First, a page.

help with 555 TIMER - variable frequency and variable duty cycle

Discussion in 'The Projects Forum' started by minkey01, Dec 7, 2016.

  1. minkey01

    Thread Starter Member

    Jul 23, 2014
    185
    0
    Hi.

    I'm trying to design a 555 timer circuit powered by +12V and outputs +5V pulses with variable frequency and variable duty cycle.

    It should have :

    Clock Range Switch : x1 or x10 setting
    Clock Rate Knob : 0.1 Hz - 10 Hz (x1)
    1 Hz - 100 Hz (x10)
    Duty Cycle Knob : 10% -90%

    The duty cycle range can be wider if possible. Those % values above are just the bare minimum.

    Here is a picture of how far I got. Not sure if this is right or getting close. Could someone please help me with the values and needed new components?

    Thanks so much! Happy Holidays!

    555 clock.jpg
     
  2. minkey01

    Thread Starter Member

    Jul 23, 2014
    185
    0
    I found this in the forum as a blog post, but not sure why it has two different outputs. ?

    555 clock 2.jpg
     
  3. ScottWang

    Moderator

    Aug 23, 2012
    6,407
    991
  4. minkey01

    Thread Starter Member

    Jul 23, 2014
    185
    0
    Hi. That first circuit only has one potentiometer. I would need to have two potentiometers, so I can change both the frequency and duty cycle at the same time. Looks like that first circuit has a switch box where you can toggle which one you are changing?
     
  5. minkey01

    Thread Starter Member

    Jul 23, 2014
    185
    0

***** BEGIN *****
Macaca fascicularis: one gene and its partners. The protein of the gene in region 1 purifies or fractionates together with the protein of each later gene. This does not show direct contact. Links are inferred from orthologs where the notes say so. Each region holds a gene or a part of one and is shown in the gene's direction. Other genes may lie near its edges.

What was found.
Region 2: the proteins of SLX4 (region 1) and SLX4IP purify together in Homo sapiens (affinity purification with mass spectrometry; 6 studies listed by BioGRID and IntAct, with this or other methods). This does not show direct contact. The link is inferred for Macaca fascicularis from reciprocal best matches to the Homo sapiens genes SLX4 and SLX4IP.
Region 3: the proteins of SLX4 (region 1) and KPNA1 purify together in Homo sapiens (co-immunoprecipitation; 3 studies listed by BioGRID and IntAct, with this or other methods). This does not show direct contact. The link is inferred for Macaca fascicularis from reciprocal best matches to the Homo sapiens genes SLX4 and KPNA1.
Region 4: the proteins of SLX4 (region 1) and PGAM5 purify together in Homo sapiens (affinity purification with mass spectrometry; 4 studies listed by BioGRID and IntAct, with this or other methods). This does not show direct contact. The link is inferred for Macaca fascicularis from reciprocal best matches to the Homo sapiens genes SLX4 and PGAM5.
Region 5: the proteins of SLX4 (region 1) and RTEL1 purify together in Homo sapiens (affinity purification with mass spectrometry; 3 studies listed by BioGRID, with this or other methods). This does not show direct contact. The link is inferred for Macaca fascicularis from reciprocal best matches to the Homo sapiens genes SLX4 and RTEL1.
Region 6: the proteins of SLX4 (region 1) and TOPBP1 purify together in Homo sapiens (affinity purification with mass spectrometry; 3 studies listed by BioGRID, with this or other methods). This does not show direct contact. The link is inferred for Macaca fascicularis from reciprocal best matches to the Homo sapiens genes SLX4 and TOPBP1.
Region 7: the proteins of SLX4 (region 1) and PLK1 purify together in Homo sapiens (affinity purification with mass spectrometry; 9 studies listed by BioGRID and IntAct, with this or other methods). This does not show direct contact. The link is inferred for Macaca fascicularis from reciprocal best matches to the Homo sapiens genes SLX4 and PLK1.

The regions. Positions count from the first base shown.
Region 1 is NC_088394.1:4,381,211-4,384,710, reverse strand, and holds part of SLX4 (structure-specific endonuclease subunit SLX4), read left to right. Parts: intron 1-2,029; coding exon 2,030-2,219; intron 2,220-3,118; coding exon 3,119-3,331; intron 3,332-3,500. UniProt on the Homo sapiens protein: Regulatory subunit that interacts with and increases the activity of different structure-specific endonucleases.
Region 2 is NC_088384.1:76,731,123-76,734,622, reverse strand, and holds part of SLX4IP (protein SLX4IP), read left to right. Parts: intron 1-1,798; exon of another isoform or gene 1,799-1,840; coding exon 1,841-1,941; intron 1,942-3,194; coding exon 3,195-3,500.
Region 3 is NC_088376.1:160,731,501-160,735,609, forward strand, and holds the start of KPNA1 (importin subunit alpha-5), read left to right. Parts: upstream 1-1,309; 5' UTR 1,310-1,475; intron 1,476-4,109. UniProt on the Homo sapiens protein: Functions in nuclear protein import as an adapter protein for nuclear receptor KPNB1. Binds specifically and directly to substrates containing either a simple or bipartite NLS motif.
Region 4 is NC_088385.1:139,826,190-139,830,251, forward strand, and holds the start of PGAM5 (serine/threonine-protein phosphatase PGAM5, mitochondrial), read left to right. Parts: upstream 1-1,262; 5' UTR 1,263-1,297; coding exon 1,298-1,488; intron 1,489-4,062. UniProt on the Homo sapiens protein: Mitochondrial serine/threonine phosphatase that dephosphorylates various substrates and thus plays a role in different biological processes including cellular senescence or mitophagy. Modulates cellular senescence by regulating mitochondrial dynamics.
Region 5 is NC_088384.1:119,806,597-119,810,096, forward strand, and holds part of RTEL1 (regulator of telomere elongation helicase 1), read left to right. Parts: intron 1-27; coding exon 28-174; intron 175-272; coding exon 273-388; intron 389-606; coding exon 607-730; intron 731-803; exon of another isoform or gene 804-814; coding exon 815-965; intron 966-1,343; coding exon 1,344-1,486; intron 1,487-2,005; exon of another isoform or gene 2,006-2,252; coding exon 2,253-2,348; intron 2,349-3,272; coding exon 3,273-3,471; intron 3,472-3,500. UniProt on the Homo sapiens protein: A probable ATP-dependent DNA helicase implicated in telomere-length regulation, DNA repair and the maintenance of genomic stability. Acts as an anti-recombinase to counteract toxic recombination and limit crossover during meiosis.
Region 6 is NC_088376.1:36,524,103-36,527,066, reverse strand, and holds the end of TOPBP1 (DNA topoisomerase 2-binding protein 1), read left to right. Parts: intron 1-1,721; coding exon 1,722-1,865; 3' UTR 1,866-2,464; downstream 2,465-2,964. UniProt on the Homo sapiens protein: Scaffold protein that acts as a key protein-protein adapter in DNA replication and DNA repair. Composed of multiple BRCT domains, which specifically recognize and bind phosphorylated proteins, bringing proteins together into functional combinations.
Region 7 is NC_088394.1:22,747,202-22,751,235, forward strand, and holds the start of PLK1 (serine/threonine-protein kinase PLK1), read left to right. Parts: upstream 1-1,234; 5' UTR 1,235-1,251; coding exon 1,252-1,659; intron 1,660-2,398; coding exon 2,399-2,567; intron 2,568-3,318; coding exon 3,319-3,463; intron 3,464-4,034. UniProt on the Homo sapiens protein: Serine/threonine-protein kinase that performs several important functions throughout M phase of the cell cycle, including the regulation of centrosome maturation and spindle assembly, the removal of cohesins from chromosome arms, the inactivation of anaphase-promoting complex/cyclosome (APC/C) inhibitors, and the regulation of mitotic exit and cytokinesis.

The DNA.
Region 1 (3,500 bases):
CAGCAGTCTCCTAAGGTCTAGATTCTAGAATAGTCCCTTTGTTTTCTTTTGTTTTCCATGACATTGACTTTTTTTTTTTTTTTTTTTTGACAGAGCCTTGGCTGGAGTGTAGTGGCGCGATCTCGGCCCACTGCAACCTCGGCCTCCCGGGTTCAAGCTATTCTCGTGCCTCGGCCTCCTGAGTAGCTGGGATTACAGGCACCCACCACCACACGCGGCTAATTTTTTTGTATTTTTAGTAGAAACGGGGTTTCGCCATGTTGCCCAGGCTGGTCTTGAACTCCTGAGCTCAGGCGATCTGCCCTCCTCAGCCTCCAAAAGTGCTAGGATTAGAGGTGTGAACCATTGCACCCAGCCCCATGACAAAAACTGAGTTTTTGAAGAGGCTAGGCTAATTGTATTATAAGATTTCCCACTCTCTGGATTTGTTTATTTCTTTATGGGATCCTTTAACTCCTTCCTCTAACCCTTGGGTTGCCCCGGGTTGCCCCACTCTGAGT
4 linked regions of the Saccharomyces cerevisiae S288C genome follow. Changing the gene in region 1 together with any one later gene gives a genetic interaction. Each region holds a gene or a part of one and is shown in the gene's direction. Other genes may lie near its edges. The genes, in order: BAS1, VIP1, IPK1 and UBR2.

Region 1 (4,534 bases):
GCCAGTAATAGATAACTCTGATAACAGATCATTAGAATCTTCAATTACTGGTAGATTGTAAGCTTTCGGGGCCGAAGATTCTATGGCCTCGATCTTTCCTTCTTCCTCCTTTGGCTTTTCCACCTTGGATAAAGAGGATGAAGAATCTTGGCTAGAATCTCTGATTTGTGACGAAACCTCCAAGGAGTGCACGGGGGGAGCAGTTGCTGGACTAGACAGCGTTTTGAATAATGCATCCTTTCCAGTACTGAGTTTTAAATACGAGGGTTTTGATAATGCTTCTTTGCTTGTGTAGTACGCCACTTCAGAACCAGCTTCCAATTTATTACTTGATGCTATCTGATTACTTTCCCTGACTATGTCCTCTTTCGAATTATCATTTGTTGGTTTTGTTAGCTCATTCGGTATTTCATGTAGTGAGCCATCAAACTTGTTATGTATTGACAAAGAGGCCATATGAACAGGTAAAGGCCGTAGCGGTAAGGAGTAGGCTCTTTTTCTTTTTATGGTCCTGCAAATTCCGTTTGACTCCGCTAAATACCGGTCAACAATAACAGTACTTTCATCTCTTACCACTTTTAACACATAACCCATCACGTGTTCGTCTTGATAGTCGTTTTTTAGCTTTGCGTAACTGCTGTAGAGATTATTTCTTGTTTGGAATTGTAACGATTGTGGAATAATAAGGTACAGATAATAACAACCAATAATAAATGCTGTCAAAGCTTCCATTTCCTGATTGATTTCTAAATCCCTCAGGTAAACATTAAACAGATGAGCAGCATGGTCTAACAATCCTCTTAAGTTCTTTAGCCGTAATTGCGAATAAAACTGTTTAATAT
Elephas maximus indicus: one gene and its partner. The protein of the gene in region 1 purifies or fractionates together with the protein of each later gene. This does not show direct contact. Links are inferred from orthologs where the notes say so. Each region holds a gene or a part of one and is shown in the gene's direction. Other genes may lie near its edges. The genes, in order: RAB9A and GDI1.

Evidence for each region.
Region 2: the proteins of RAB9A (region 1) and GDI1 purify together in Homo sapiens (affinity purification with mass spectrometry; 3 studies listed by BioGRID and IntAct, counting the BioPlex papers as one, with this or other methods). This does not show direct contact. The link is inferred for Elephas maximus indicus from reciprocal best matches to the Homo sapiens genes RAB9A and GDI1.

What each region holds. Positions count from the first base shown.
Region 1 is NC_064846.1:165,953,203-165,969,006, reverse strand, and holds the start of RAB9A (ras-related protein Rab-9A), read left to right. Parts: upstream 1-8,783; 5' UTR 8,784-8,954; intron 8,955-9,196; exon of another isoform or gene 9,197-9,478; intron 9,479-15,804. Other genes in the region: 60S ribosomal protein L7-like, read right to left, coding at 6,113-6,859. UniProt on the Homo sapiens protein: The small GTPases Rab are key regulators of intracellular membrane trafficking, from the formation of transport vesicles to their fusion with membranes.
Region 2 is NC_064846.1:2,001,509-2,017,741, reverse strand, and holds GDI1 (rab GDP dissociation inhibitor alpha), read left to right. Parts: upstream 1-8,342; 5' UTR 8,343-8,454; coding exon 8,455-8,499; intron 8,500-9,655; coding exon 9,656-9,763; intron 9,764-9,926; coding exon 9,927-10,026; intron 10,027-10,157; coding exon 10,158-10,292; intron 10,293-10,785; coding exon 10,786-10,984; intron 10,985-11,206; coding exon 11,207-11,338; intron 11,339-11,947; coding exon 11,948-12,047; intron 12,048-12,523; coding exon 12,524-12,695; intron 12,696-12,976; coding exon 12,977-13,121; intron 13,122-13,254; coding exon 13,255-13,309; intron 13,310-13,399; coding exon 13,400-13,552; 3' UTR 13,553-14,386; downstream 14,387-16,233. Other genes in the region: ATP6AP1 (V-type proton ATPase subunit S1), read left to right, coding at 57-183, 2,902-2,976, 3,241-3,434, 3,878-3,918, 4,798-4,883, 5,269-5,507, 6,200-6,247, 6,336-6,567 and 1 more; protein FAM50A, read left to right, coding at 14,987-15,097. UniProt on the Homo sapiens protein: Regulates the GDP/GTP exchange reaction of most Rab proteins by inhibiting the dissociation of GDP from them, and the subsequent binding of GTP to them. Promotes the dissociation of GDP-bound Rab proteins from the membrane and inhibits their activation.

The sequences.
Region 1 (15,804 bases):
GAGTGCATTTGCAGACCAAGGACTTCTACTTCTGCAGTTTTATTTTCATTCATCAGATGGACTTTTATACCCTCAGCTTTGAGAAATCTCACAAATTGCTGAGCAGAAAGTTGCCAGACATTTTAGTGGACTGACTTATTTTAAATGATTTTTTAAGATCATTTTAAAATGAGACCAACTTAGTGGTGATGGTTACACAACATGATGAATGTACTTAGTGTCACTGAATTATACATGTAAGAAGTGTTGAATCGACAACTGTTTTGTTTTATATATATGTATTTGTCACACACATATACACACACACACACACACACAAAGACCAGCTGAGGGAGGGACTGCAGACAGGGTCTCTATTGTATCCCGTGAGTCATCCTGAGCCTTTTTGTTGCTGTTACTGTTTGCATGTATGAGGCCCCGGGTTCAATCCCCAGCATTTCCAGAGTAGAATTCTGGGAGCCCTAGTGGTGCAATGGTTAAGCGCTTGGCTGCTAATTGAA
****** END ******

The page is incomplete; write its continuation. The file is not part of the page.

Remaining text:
Found this circuit too. Maybe this is a better starting point. It is suppose to be independent variable frequency and duty cycle.

    Thoughts?

    Does anyone have a LTSpice model for the LM393? I would like to try to simulate this latest circuit.

    555 clock 3.jpg
     
  6. minkey01

    Thread Starter Member

    Jul 23, 2014
    185
    0
    Ok, thank you. So I only would be using pin 7 output. Is there anything else wrong with the circuit? Still trying to find a LM393 LtSpice model, so I can tune to my values.
     
  7. dannyf

    Well-Known Member

    Sep 13, 2015
    2,196
    421
    The timer generates a ramp on the capacitor, and a 50 percent square wave on its output.

    The ramp is compared with a voltage variable by the pot to turn the led on and off, producing a pwm waveform.
     
  8. dannyf

    Well-Known Member

    Sep 13, 2015
    2,196
    421
    For that circuit, any comparator or opamp will work - just make sure that the input voltage can swing near the negative rail.
     
  9. dannyf

    Well-Known Member

    Sep 13, 2015
    2,196
    421
    Just so you know, the 555 can be replaced by that unused comparator. The design is a little bone headed in that regard.
     
  10. Bordodynov

    Well-Known Member

    May 20, 2015
    1,976
    596
    See
    Draft362.png
     
  11. shortbus

    AAC Fanatic!

    Sep 30, 2009
    5,786
    3,296
    That is by one of the forum mods, Wendy.
     
  12. crutschow

    Expert

    Mar 14, 2008
    20,206
    5,714
    I fail to see why you think that circuit is so bad that you would say that. :confused:
     
    shortbus likes this.
  13. dannyf

    Well-Known Member

    Sep 13, 2015
    2,196
    421
    here is a simple demo, showing how the whole thing can be fitted to one dual opamp/comparator.

    comparator pwm generator.PNG

    U1 acts like an oscillator, producing square wave output. On the comparator, it produces a ramp - shown as the blue trace.